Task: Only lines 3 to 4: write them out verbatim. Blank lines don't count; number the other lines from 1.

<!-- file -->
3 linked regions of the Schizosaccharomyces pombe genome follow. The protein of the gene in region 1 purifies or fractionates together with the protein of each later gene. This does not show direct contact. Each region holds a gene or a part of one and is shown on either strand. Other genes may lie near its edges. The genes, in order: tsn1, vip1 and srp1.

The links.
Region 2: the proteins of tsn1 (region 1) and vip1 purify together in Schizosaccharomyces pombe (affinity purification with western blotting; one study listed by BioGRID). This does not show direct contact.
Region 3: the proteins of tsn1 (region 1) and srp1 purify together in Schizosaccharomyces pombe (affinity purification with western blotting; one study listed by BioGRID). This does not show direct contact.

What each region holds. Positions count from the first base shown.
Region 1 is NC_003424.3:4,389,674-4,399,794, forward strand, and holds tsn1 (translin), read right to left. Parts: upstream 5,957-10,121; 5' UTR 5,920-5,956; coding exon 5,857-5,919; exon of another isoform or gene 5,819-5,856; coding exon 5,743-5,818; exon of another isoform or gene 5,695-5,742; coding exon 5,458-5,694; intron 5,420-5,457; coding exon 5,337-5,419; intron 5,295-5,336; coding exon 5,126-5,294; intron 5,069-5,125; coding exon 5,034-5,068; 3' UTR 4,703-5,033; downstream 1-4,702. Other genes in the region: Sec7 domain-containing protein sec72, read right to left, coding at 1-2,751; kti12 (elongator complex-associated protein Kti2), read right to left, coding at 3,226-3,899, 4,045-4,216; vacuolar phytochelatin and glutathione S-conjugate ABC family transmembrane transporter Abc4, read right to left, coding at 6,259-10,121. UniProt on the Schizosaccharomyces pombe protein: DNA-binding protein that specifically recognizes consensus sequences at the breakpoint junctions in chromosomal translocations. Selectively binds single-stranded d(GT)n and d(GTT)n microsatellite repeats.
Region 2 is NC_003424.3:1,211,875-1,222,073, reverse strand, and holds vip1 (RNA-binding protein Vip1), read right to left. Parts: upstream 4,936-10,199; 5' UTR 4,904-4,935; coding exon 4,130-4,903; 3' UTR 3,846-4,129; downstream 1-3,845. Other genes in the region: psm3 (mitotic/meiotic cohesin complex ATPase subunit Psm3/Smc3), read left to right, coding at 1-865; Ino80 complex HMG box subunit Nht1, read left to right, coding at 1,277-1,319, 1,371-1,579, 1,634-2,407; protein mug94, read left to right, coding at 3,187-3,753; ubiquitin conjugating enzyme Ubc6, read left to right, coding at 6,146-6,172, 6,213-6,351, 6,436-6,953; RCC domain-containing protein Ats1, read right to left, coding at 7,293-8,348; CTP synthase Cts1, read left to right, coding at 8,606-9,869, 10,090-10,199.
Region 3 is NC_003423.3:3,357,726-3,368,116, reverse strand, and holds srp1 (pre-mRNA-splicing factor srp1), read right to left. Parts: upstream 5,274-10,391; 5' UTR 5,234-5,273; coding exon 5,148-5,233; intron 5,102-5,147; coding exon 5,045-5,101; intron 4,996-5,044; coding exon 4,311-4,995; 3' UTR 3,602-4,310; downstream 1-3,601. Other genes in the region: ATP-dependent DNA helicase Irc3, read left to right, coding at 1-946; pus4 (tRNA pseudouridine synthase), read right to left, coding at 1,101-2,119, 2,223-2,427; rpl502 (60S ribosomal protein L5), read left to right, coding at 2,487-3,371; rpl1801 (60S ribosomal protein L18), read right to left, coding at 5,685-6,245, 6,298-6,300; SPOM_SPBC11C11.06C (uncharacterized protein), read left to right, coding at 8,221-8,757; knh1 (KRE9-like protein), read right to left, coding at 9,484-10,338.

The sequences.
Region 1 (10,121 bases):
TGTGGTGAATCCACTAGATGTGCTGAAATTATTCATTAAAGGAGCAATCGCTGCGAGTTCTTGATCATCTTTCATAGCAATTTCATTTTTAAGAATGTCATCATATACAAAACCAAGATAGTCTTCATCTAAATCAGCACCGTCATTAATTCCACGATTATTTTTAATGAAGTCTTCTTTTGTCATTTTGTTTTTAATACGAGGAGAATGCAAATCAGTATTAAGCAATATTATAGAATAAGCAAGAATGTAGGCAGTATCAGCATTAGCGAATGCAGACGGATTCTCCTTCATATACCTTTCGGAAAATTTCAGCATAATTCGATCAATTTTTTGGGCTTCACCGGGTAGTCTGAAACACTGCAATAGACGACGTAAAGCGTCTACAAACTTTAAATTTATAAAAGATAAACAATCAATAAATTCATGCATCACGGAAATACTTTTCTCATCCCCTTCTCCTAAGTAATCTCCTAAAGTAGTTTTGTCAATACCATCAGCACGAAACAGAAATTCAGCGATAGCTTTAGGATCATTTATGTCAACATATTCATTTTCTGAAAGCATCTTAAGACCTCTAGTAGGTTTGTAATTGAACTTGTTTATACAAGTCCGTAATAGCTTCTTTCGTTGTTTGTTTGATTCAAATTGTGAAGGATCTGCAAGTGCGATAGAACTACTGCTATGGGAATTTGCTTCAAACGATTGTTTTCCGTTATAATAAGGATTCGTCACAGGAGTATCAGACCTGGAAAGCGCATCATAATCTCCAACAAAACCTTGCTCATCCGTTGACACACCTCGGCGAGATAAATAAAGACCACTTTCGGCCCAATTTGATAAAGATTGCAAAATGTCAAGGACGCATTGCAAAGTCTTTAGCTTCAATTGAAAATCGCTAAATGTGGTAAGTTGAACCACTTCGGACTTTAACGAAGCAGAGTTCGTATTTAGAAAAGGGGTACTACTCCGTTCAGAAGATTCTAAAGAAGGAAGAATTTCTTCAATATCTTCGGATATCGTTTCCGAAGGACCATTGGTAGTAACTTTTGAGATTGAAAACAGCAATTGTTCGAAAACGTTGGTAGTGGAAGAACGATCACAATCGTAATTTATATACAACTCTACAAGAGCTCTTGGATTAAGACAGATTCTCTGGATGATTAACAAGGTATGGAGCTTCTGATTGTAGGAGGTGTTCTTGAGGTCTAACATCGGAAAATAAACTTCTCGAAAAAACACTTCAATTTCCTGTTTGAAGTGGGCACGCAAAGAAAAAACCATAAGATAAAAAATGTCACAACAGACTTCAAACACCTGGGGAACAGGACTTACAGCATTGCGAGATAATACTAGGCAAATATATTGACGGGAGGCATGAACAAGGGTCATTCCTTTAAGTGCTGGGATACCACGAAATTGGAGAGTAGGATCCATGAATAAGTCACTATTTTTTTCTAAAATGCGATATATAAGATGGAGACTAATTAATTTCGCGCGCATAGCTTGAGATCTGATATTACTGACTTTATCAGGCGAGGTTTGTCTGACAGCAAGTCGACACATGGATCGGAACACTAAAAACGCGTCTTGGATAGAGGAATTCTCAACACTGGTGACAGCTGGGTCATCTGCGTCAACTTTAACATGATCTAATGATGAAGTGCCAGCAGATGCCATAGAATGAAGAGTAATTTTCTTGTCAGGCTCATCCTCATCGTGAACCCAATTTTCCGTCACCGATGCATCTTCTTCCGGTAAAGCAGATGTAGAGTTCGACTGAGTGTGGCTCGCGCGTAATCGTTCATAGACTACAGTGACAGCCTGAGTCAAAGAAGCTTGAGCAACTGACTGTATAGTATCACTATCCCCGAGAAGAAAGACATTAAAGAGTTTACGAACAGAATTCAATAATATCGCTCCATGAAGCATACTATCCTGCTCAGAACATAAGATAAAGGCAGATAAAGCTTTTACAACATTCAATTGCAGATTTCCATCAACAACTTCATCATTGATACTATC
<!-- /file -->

Region 2: the proteins of tsn1 (region 1) and vip1 purify together in Schizosaccharomyces pombe (affinity purification with western blotting; one study listed by BioGRID). This does not show direct contact.
Region 3: the proteins of tsn1 (region 1) and srp1 purify together in Schizosaccharomyces pombe (affinity purification with western blotting; one study listed by BioGRID). This does not show direct contact.